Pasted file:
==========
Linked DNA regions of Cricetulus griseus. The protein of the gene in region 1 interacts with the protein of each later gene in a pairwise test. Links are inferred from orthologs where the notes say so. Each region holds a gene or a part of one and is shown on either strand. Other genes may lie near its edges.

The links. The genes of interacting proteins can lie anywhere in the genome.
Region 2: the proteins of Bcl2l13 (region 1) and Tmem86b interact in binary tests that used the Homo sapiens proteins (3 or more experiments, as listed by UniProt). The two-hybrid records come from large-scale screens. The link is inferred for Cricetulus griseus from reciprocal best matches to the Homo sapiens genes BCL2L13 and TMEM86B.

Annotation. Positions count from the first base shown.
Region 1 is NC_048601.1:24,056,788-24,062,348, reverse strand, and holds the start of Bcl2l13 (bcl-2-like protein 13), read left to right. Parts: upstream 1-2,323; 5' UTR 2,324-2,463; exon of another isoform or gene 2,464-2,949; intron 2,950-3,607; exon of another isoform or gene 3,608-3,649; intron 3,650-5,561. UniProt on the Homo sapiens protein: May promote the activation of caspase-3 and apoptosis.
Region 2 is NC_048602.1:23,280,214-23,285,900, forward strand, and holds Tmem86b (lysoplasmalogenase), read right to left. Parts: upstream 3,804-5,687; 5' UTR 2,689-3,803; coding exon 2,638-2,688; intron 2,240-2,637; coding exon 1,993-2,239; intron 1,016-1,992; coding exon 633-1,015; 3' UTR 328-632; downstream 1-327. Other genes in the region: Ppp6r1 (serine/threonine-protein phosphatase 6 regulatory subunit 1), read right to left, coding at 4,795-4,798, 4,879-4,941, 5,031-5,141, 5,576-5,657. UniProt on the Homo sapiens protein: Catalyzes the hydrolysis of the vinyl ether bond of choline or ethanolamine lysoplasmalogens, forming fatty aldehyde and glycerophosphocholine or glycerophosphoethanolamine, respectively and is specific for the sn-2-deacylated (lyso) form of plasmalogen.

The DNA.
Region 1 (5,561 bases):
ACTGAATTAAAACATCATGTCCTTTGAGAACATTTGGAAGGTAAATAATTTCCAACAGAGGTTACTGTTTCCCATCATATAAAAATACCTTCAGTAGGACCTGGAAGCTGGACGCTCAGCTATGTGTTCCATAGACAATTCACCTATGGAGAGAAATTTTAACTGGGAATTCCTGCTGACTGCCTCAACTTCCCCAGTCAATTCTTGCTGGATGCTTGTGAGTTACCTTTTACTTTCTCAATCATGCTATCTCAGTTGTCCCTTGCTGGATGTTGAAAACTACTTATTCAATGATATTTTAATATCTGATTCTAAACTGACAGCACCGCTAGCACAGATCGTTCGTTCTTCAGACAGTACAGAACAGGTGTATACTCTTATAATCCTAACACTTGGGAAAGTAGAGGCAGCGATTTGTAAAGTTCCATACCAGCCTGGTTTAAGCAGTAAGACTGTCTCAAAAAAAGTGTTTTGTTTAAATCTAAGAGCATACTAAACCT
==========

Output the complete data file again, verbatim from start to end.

Linked DNA regions of Cricetulus griseus. The protein of the gene in region 1 interacts with the protein of each later gene in a pairwise test. Links are inferred from orthologs where the notes say so. Each region holds a gene or a part of one and is shown on either strand. Other genes may lie near its edges.

The links. The genes of interacting proteins can lie anywhere in the genome.
Region 2: the proteins of Bcl2l13 (region 1) and Tmem86b interact in binary tests that used the Homo sapiens proteins (3 or more experiments, as listed by UniProt). The two-hybrid records come from large-scale screens. The link is inferred for Cricetulus griseus from reciprocal best matches to the Homo sapiens genes BCL2L13 and TMEM86B.

Annotation. Positions count from the first base shown.
Region 1 is NC_048601.1:24,056,788-24,062,348, reverse strand, and holds the start of Bcl2l13 (bcl-2-like protein 13), read left to right. Parts: upstream 1-2,323; 5' UTR 2,324-2,463; exon of another isoform or gene 2,464-2,949; intron 2,950-3,607; exon of another isoform or gene 3,608-3,649; intron 3,650-5,561. UniProt on the Homo sapiens protein: May promote the activation of caspase-3 and apoptosis.
Region 2 is NC_048602.1:23,280,214-23,285,900, forward strand, and holds Tmem86b (lysoplasmalogenase), read right to left. Parts: upstream 3,804-5,687; 5' UTR 2,689-3,803; coding exon 2,638-2,688; intron 2,240-2,637; coding exon 1,993-2,239; intron 1,016-1,992; coding exon 633-1,015; 3' UTR 328-632; downstream 1-327. Other genes in the region: Ppp6r1 (serine/threonine-protein phosphatase 6 regulatory subunit 1), read right to left, coding at 4,795-4,798, 4,879-4,941, 5,031-5,141, 5,576-5,657. UniProt on the Homo sapiens protein: Catalyzes the hydrolysis of the vinyl ether bond of choline or ethanolamine lysoplasmalogens, forming fatty aldehyde and glycerophosphocholine or glycerophosphoethanolamine, respectively and is specific for the sn-2-deacylated (lyso) form of plasmalogen.

The DNA.
Region 1 (5,561 bases):
ACTGAATTAAAACATCATGTCCTTTGAGAACATTTGGAAGGTAAATAATTTCCAACAGAGGTTACTGTTTCCCATCATATAAAAATACCTTCAGTAGGACCTGGAAGCTGGACGCTCAGCTATGTGTTCCATAGACAATTCACCTATGGAGAGAAATTTTAACTGGGAATTCCTGCTGACTGCCTCAACTTCCCCAGTCAATTCTTGCTGGATGCTTGTGAGTTACCTTTTACTTTCTCAATCATGCTATCTCAGTTGTCCCTTGCTGGATGTTGAAAACTACTTATTCAATGATATTTTAATATCTGATTCTAAACTGACAGCACCGCTAGCACAGATCGTTCGTTCTTCAGACAGTACAGAACAGGTGTATACTCTTATAATCCTAACACTTGGGAAAGTAGAGGCAGCGATTTGTAAAGTTCCATACCAGCCTGGTTTAAGCAGTAAGACTGTCTCAAAAAAAGTGTTTTGTTTAAATCTAAGAGCATACTAAACCT